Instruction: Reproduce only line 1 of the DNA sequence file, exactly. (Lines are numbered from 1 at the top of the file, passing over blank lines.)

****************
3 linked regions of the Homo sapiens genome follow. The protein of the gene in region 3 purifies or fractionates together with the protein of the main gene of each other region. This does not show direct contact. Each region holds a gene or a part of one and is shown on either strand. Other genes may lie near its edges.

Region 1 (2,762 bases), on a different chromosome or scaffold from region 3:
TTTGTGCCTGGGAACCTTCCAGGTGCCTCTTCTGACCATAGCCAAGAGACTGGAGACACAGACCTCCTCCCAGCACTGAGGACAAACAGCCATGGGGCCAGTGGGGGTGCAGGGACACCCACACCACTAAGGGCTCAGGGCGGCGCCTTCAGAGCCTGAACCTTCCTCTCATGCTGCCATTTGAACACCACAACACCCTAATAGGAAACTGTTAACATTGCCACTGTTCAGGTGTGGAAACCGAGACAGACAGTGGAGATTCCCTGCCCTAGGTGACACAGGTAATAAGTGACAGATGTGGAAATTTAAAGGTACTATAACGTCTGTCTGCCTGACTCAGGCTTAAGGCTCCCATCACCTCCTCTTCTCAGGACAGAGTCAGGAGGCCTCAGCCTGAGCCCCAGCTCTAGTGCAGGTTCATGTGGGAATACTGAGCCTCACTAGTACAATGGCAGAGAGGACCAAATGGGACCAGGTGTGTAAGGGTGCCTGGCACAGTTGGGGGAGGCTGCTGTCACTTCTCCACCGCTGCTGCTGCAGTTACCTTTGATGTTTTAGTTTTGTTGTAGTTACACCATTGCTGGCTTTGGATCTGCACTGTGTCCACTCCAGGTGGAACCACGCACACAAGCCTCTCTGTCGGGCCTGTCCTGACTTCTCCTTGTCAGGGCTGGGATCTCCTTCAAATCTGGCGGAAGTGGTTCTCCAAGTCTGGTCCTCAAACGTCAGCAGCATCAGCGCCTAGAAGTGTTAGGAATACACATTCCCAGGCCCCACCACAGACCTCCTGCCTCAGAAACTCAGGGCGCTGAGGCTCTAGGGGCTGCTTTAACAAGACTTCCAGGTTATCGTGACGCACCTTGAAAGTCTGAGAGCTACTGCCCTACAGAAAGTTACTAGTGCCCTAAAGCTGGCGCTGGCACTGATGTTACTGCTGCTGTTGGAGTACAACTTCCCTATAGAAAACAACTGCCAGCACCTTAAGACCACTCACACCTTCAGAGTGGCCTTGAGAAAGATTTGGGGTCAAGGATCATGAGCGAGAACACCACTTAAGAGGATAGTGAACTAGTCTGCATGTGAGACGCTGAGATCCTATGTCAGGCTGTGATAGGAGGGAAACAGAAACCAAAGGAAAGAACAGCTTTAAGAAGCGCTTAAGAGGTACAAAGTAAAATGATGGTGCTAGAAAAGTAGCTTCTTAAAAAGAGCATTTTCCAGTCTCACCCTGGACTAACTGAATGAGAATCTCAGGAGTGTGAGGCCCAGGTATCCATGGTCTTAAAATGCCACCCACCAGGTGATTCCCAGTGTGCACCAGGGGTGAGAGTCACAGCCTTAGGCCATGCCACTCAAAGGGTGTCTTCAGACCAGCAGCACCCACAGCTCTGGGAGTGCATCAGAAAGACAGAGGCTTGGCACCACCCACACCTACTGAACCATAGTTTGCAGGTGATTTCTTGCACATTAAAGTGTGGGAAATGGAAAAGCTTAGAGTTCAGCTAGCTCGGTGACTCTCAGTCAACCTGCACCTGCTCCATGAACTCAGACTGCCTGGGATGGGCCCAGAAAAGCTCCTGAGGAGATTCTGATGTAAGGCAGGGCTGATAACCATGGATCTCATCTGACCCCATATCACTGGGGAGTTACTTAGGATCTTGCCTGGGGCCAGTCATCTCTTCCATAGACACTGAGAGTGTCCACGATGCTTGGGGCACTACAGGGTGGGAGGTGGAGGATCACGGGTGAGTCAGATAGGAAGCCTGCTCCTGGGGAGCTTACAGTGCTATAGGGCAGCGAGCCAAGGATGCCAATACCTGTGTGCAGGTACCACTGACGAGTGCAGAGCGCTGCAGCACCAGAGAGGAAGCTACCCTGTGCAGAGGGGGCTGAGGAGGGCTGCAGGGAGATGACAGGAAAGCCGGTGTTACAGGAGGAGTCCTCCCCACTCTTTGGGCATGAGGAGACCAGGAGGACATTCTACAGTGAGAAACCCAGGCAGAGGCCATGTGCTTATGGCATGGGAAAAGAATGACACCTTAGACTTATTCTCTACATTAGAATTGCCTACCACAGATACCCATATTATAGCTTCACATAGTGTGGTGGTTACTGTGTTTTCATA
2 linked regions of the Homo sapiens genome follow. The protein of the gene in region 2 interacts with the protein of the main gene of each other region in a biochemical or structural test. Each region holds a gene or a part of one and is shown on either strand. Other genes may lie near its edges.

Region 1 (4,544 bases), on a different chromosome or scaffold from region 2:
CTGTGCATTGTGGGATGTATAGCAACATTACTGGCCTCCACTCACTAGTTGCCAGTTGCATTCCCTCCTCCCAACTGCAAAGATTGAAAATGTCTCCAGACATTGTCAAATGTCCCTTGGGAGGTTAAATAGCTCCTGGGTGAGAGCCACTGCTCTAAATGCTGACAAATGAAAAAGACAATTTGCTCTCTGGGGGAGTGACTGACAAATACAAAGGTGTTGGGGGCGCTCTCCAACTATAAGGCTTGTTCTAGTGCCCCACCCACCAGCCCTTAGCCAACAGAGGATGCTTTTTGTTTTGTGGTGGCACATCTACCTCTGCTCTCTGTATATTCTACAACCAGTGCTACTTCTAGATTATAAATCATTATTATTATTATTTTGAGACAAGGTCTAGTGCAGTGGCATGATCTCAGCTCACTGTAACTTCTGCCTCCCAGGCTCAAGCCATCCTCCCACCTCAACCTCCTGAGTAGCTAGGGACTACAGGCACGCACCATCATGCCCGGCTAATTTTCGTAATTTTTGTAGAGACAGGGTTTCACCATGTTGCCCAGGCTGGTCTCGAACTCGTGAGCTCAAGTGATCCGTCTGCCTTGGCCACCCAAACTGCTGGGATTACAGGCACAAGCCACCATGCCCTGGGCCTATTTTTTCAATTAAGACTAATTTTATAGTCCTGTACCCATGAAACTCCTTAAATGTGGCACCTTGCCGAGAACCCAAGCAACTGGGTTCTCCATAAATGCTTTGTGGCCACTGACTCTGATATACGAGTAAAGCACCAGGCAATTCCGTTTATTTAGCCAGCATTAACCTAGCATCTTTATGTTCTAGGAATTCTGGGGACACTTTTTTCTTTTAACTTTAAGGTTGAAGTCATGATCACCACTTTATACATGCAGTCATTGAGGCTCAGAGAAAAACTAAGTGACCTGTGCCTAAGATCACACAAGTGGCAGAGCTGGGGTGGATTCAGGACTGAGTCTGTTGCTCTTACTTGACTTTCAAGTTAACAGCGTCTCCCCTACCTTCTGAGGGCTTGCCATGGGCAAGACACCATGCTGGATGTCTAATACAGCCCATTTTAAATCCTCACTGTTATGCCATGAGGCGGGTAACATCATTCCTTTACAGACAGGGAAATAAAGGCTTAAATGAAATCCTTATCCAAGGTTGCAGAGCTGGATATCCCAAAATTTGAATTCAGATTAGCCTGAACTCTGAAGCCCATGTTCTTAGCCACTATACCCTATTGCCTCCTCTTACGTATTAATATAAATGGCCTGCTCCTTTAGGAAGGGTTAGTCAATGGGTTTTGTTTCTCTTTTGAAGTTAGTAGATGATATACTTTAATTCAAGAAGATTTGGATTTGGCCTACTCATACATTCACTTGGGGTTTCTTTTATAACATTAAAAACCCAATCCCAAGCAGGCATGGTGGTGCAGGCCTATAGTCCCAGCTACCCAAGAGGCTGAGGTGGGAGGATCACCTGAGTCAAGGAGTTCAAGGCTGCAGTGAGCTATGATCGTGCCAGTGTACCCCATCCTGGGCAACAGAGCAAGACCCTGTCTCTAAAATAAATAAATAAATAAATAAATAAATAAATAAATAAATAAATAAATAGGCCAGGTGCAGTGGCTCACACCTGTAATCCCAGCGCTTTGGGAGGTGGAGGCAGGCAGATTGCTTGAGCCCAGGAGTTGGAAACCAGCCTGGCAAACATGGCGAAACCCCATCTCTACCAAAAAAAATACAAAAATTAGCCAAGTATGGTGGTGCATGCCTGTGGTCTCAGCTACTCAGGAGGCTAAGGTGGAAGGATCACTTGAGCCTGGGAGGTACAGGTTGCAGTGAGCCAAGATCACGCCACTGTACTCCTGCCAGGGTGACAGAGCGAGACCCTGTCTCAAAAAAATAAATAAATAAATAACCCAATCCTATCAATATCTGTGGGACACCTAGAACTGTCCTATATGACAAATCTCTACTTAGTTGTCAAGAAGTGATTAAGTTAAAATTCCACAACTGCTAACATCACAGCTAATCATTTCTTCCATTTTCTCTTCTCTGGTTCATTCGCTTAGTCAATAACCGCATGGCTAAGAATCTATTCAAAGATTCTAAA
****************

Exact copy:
3 linked regions of the Homo sapiens genome follow. The protein of the gene in region 3 purifies or fractionates together with the protein of the main gene of each other region. This does not show direct contact. Each region holds a gene or a part of one and is shown on either strand. Other genes may lie near its edges.